San Miguel Corp. (SMC) has responded to claims that the Pasig River Expressway (PAREX) will impact Manila’s heritage sites, calling them “among the lies and misconceptions being spread about the project.”
Multi-sectoral groups have been opposed to PAREX for its supposed impact on the environment and heritage sites. Advocacy groups also fear that the project will promote inequality between private car owners and the carless commuting sector.[READ: What to know about PAREX and why critics think it will ‘harm’ Pasig River]
Following the criticism, SMC president Ramon Ang said in a recent statement, “We listen to valid opinions and points, but we just can’t let outright lies pass.”
He specifically pointed out that PAREX will not run along Intramuros, but instead along Binondo. He said, “By placing the alignment on the other side, we can avoid any significant impact on Intramuros, and actually use the PAREX to showcase our heritage sites to users, including tourists.”
Ang added that present-day Intramuros is itself facing other issues, including the presence of informal settlers, a golf driving range, barges, and rows of warehouses and condominiums.
The company also shut down an illustration of the supposed alignment of PAREX, which made the rounds online. The photo identified relevant historical sites that will supposedly be affected by the development.
SMC said it is taking all valid concerns into consideration in PAREX’s detailed engineering design phase where the features and alignment of the project are determined.
“Right now, what we have is a basic alignment, developed with, and approved by government. And while this basic alignment already avoids Intramuros, it is by no means final,” Ang said.
Another site which critics fear will be impacted by PAREX is the Arroceros Forest Park.[READ: Will PAREX affect ‘Manila’s last lung,’ the Arroceros Forest Park?]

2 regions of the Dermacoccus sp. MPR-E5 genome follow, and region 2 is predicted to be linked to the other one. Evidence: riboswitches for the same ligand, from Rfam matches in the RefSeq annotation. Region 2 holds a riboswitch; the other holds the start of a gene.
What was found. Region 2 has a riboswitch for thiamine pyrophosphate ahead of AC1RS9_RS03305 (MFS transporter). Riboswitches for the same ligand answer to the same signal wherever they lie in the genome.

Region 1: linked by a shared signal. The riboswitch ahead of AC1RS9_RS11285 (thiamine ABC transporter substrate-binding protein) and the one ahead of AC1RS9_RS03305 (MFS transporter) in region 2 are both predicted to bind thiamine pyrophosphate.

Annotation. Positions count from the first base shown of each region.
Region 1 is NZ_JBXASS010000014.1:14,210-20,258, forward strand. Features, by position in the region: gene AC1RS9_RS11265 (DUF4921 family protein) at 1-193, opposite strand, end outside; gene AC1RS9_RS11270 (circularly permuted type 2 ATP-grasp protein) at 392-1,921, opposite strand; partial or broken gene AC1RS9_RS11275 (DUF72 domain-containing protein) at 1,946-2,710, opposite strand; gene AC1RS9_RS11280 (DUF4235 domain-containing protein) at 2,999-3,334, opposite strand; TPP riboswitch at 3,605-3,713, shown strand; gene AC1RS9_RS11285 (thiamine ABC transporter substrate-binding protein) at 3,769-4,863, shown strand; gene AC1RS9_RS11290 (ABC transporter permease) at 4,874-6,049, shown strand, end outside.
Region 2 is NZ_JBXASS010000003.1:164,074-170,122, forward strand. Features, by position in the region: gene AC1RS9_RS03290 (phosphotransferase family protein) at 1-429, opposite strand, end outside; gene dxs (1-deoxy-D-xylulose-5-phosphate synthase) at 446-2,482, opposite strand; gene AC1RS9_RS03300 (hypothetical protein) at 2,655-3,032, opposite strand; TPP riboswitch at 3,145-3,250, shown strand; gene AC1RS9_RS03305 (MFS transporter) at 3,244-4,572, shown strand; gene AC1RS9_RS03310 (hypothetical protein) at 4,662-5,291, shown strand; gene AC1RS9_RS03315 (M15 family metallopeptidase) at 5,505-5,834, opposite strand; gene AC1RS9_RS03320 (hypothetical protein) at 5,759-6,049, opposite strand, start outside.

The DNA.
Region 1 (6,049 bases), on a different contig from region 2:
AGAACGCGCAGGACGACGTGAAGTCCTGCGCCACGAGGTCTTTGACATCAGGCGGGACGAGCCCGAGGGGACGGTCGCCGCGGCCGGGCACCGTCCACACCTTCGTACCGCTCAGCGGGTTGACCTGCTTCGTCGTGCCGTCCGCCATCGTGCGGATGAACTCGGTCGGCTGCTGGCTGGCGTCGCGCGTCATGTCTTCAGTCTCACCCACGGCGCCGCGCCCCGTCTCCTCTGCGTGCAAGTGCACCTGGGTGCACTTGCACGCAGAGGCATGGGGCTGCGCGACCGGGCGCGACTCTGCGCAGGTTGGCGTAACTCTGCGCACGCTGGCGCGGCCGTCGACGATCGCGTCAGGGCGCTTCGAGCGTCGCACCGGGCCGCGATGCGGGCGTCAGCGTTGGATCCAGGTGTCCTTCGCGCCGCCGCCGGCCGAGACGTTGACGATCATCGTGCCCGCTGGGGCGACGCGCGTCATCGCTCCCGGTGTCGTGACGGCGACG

Ang said that while the current basic alignment shows PAREX running alongside the area, it can easily be remedied through multiple engineering options like raising or lowering the expressway, or moving it altogether.
Ang reiterated that the company is intent on getting top urban planners and green architects on board.
“The bottom line is, we are committed to do this right, and nothing will get done without full approval of government. In the coming weeks, we will present visuals of what this infrastructure will look like and we assure you it will be adaptive, inclusive, and ecologically resilient benefitting not just a few, but all of us,” SMC’s president said.
Last week, urban planners against PAREX suggested an alternative development—the Pasig River Esplanade or PARES. Like the Iloilo Esplanade, it focuses on pedestrian movement. Instead of a six-lane hybrid expressway, the design by architect and urban planner Paulo Alcazaren—who’s behind Iloilo’s waterfront—will develop both sides of the 25-kilometer-long Pasig River into an esplanade with a resulting green area larger than Rizal Park.
Ang in his statement emphasized that PAREX will be a “hybrid infrastructure not just for vehicles, but also for pedestrians, joggers, and bicycle users.”